I personally like CompactCMS — I’m not sure I have any real use for it, but it would be fine to use to setup simple web sites for clients that actually wanted to be able to make modest changes to the site themselves (remember, most low end web site offerings don’t include unlimited changes — and generally don’t include any changes).

http://compactcms.nl/

Originally posted 2010-04-07 02:00:28.

Macbuntu

Macbuntu isn’t a sanctioned distribution of Ubuntu like Kubuntu, Xubuntu, etc; rather it’s a set of scripts that turns an Ubuntu desktop into something that resembles a Mac running OS-X… but it’s till very much Ubuntu running gdm (GNOME).

I don’t recommend install Macbuntu on a production machine, or even a real machine until you’ve taken it for a spin around the block.  For the most part it’s eye candy; but that said, it does make a Mac user feel a little more comfortable at an Ubuntu workstation, and there’s certainly nothing wrong with the desktop paradigm (remember, the way GNOME, KDE, XFCE, Enlightenment, Windows, OS-X, etc work is largely arbitrary — it’s just a development effort intended to make routine user operations intuitive and simply; but no two people are the same, and not everyone finds a the “solution” to a particular use case optimal).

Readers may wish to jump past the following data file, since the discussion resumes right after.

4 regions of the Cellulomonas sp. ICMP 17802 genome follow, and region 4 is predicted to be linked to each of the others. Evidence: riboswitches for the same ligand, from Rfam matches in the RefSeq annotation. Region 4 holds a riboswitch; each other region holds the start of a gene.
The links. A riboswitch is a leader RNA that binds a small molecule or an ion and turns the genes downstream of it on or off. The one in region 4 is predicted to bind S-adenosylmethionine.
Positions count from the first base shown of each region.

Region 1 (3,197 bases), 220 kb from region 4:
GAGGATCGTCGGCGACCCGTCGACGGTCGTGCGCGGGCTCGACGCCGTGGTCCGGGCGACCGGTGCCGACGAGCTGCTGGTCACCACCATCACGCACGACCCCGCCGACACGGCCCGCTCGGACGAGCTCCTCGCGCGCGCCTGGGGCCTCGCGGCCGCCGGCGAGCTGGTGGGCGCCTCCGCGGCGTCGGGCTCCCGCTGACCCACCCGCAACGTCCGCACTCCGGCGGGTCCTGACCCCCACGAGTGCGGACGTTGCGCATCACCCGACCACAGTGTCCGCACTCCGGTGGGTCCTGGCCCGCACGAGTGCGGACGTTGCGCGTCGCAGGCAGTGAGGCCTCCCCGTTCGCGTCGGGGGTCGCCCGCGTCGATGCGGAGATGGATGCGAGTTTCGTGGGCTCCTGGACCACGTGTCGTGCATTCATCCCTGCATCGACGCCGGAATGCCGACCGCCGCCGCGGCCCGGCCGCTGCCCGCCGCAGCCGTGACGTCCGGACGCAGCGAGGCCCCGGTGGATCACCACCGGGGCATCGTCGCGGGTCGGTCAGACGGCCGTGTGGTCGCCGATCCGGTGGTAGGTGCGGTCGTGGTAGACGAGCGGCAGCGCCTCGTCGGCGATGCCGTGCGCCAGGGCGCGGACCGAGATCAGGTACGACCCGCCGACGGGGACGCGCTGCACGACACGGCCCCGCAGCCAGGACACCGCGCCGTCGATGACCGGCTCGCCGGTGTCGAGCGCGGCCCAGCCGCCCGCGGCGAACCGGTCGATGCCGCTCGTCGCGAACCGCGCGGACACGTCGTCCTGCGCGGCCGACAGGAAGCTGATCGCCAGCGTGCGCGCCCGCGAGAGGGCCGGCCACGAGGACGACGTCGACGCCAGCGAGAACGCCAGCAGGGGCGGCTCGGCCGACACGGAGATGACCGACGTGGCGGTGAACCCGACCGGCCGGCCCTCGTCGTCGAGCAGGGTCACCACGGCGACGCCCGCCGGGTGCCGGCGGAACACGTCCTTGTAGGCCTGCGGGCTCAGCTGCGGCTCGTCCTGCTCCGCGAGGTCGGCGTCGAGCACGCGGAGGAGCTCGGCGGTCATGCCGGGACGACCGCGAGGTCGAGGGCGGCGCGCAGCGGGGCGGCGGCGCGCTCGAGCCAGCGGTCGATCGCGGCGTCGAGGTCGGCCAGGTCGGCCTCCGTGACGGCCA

What I recommend you do is create a virtual machine with your favorite virtualization software; if you don’t have virtualization software, consider VirtualBox — it’s still free (until Larry Ellison decides to pull the plug on it), and it’s very straight forward for even novices to use.

Install Ubuntu 10.10 Desktop (32-bit is fine for the test) in it, and just take all the defaults — it’s easy, and no reason to fine tune a virtual machine that’s really just a proof-of-concept.

After that, install the virtual guest additions and do a complete update…

Once you’re done with all that, just open a command prompt and type each of the following (without elevated privileges).